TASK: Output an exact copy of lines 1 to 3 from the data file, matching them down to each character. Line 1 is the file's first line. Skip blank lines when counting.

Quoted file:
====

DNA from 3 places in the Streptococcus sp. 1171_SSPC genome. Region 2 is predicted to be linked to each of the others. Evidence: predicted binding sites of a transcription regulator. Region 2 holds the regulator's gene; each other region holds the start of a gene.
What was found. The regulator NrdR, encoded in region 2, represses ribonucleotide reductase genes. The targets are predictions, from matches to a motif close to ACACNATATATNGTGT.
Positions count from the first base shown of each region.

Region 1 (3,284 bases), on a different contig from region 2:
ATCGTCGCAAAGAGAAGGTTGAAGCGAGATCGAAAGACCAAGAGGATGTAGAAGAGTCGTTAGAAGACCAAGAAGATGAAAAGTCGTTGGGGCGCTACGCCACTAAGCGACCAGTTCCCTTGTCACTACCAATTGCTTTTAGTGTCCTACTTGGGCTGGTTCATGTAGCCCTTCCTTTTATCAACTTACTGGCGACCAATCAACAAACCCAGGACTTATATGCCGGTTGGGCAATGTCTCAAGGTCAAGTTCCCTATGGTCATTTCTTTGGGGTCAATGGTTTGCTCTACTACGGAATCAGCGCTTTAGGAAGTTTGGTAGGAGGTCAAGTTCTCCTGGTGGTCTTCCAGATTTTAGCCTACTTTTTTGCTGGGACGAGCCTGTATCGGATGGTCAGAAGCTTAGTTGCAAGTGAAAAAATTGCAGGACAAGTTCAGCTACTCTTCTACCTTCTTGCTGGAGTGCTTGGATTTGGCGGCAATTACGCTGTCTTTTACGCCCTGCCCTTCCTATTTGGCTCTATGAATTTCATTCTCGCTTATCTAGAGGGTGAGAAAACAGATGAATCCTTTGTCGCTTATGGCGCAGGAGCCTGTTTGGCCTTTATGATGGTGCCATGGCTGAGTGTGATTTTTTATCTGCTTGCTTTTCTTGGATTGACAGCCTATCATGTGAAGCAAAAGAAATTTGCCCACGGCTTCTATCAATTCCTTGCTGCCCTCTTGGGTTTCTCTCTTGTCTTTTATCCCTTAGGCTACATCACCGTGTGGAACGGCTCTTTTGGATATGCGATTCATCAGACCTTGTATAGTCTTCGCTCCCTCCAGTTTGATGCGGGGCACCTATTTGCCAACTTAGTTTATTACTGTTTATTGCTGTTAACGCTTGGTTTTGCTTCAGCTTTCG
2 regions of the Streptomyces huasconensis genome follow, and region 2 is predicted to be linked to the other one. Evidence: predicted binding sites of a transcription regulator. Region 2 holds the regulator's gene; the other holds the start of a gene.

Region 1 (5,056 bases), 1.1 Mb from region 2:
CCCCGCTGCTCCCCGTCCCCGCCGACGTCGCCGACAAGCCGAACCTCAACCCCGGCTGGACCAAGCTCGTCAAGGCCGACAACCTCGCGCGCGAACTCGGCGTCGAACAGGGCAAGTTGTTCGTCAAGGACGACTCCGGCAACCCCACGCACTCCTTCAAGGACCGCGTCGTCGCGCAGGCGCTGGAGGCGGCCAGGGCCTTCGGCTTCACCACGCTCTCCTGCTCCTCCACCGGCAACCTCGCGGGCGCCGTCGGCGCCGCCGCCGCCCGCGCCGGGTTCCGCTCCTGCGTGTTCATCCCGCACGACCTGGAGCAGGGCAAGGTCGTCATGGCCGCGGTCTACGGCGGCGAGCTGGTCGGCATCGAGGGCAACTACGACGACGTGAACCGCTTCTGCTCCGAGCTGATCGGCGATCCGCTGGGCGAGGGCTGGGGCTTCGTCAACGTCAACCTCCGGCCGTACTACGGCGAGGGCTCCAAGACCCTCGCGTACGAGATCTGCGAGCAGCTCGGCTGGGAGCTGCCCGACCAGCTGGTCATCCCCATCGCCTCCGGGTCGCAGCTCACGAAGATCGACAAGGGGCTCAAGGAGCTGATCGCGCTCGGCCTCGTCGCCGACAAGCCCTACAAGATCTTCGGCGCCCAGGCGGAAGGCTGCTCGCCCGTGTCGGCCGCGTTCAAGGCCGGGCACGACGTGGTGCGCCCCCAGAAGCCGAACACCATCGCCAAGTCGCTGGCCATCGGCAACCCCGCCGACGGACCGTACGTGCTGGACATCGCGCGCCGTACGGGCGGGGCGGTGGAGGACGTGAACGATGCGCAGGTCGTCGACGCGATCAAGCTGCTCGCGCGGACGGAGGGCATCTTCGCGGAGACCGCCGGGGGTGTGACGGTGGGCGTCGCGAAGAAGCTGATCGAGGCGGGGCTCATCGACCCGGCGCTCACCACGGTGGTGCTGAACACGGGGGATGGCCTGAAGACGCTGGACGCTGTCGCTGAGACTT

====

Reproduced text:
DNA from 3 places in the Streptococcus sp. 1171_SSPC genome. Region 2 is predicted to be linked to each of the others. Evidence: predicted binding sites of a transcription regulator. Region 2 holds the regulator's gene; each other region holds the start of a gene.
What was found. The regulator NrdR, encoded in region 2, represses ribonucleotide reductase genes. The targets are predictions, from matches to a motif close to ACACNATATATNGTGT.
Positions count from the first base shown of each region.